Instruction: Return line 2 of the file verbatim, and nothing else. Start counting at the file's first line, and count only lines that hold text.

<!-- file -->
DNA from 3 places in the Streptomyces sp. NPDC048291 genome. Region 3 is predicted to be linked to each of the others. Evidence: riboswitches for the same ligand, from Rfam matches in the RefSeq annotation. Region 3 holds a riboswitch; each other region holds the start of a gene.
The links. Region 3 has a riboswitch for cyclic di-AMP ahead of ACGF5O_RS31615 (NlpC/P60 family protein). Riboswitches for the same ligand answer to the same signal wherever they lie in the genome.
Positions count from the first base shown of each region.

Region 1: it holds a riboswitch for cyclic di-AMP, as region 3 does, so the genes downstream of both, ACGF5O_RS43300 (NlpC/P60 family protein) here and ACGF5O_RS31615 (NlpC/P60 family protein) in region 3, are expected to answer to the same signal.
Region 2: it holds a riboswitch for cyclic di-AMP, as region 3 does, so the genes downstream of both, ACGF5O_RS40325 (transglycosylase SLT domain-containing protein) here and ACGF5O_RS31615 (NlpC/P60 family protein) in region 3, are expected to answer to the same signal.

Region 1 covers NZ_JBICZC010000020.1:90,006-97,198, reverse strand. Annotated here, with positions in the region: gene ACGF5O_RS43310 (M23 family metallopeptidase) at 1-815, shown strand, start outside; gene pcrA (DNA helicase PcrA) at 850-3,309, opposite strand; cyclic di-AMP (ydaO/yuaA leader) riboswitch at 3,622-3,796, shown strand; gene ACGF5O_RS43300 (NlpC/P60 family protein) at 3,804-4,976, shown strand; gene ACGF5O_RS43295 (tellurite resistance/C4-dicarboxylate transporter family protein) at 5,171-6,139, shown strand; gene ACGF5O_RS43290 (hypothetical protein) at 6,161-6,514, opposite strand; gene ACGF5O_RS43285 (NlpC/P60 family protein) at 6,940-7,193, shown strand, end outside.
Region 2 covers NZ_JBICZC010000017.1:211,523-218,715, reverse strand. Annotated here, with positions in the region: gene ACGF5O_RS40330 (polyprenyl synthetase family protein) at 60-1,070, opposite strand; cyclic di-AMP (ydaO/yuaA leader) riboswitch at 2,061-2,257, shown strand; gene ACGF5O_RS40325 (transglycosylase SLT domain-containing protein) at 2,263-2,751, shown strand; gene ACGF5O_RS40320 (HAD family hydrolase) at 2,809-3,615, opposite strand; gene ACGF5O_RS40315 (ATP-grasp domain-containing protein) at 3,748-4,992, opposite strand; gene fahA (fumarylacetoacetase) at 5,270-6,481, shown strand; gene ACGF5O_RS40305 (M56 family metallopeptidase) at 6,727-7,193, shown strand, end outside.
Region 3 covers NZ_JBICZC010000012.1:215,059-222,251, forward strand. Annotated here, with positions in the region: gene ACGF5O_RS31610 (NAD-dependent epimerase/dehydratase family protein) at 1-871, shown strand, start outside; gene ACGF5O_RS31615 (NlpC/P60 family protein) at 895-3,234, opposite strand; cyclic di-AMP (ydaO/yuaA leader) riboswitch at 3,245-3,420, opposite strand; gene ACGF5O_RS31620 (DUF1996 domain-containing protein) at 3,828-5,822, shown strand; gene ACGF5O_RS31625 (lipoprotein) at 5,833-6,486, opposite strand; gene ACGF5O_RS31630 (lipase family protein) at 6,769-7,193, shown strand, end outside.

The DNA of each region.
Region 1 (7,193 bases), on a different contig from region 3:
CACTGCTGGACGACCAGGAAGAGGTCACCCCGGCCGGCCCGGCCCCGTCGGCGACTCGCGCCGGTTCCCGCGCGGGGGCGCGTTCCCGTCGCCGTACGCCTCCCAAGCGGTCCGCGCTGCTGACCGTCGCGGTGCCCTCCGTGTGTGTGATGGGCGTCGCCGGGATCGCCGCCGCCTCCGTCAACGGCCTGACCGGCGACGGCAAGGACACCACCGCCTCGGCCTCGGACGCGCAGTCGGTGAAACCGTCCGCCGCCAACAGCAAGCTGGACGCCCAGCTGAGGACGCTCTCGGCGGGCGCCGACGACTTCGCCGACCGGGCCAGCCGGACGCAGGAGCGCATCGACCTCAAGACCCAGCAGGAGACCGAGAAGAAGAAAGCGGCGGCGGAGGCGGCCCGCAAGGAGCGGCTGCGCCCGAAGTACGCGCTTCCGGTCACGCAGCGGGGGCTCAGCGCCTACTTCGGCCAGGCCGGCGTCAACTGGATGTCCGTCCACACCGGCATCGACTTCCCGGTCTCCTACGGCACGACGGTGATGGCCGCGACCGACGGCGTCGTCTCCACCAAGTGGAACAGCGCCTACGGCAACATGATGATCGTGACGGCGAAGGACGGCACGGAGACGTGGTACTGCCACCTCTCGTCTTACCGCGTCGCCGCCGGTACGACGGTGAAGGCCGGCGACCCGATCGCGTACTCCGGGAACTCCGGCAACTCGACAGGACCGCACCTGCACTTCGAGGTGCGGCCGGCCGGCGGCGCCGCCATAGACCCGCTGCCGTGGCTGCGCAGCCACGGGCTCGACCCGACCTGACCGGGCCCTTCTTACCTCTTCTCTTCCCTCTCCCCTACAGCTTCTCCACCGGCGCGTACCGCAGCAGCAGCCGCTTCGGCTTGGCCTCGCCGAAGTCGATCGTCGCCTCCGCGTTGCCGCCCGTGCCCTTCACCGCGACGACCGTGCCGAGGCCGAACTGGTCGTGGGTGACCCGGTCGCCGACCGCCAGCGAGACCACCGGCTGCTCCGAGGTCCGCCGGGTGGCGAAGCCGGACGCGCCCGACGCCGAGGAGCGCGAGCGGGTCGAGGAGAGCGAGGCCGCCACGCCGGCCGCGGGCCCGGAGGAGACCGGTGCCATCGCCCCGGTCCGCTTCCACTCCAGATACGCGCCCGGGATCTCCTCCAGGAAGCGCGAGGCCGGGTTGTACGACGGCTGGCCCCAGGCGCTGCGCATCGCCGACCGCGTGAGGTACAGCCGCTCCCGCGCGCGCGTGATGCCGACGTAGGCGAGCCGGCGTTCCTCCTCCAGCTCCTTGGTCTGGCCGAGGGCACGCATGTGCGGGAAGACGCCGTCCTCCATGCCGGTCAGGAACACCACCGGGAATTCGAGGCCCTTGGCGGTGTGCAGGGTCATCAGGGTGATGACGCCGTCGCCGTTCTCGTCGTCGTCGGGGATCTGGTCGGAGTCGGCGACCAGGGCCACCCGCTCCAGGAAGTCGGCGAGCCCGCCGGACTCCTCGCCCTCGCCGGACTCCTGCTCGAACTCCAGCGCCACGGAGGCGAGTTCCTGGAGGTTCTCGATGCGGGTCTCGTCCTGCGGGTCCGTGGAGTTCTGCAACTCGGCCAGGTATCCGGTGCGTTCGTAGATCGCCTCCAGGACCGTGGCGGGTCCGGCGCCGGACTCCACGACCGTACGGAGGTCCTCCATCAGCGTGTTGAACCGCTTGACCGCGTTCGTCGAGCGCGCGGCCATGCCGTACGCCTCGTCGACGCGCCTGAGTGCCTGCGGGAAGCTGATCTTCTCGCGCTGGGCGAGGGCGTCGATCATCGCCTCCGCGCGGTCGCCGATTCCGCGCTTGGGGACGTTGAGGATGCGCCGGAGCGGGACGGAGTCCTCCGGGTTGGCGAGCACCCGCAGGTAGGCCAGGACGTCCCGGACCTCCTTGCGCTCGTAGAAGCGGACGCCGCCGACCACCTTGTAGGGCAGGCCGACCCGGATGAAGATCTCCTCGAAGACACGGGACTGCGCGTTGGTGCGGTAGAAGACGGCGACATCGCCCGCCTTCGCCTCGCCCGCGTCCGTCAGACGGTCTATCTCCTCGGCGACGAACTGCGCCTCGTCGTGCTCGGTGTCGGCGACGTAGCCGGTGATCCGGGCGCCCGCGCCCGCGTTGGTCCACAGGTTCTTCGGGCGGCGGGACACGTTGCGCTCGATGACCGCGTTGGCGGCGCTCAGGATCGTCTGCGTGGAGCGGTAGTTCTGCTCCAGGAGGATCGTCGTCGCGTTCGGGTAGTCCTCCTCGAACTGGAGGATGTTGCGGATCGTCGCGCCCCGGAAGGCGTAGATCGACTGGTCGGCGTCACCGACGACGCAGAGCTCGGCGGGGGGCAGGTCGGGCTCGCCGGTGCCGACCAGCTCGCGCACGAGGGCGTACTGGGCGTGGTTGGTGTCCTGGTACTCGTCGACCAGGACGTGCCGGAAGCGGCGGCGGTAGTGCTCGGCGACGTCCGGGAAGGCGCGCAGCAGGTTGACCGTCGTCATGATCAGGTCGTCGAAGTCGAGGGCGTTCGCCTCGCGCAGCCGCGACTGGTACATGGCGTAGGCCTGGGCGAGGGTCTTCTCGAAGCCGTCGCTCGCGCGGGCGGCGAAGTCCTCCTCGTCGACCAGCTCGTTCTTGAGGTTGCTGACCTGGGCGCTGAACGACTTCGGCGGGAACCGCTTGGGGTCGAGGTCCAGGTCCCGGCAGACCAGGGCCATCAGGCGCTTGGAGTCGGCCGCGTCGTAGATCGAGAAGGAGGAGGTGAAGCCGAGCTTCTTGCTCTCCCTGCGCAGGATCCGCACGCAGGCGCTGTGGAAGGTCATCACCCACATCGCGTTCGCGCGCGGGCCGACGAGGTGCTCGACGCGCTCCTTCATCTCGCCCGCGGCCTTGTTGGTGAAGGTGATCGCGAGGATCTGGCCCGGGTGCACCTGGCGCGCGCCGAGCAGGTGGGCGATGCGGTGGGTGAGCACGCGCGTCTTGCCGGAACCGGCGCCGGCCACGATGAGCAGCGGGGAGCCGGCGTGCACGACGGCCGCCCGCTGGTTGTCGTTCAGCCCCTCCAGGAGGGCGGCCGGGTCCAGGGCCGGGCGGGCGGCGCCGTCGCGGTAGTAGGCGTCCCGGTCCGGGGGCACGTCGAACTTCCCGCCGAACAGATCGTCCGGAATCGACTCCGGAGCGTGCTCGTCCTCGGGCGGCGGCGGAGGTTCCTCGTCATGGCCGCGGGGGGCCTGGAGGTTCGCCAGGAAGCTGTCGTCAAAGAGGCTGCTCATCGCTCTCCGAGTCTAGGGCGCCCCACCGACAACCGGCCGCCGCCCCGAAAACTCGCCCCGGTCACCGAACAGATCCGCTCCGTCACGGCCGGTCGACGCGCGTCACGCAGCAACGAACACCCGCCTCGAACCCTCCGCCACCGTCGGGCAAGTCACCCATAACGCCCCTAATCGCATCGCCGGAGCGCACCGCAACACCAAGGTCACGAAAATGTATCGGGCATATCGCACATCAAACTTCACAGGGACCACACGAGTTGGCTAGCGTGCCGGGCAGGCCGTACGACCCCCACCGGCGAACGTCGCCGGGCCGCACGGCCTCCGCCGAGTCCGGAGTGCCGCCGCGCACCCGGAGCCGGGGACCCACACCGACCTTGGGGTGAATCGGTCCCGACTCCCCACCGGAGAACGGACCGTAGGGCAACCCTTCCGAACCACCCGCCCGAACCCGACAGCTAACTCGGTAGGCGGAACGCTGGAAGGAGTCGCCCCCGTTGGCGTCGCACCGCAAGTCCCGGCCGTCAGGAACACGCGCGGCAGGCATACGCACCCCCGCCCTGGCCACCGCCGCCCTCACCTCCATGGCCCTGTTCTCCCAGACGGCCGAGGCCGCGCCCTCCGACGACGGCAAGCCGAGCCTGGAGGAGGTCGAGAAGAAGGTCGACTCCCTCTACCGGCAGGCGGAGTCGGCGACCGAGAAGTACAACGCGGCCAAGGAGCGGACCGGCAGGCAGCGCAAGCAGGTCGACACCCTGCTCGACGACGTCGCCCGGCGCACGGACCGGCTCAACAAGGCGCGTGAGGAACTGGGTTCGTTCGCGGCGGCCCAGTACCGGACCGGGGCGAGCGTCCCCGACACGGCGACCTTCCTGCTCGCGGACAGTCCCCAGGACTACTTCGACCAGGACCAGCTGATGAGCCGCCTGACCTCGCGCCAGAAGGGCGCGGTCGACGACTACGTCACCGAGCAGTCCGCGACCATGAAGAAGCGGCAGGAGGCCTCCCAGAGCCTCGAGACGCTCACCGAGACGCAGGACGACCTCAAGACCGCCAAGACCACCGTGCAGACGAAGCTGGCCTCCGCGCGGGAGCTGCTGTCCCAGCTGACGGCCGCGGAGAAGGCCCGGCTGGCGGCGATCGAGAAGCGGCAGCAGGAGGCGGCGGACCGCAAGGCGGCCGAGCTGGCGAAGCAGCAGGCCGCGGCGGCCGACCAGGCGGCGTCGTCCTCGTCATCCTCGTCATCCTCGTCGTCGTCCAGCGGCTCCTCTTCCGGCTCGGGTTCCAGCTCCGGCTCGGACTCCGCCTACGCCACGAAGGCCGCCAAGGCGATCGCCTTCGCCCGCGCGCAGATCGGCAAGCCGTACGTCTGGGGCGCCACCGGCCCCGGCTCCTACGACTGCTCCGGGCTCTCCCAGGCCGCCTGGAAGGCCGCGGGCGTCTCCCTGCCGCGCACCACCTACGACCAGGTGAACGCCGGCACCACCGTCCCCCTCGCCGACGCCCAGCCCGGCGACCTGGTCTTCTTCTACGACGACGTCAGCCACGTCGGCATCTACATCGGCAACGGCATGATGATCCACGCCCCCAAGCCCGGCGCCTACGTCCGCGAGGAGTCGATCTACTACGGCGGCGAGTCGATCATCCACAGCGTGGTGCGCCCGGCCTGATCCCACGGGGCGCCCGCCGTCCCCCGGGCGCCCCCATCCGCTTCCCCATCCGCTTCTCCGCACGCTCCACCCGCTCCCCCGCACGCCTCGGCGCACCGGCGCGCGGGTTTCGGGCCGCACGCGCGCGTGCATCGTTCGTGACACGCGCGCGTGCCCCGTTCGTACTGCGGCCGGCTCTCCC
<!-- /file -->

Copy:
The links. Region 3 has a riboswitch for cyclic di-AMP ahead of ACGF5O_RS31615 (NlpC/P60 family protein). Riboswitches for the same ligand answer to the same signal wherever they lie in the genome.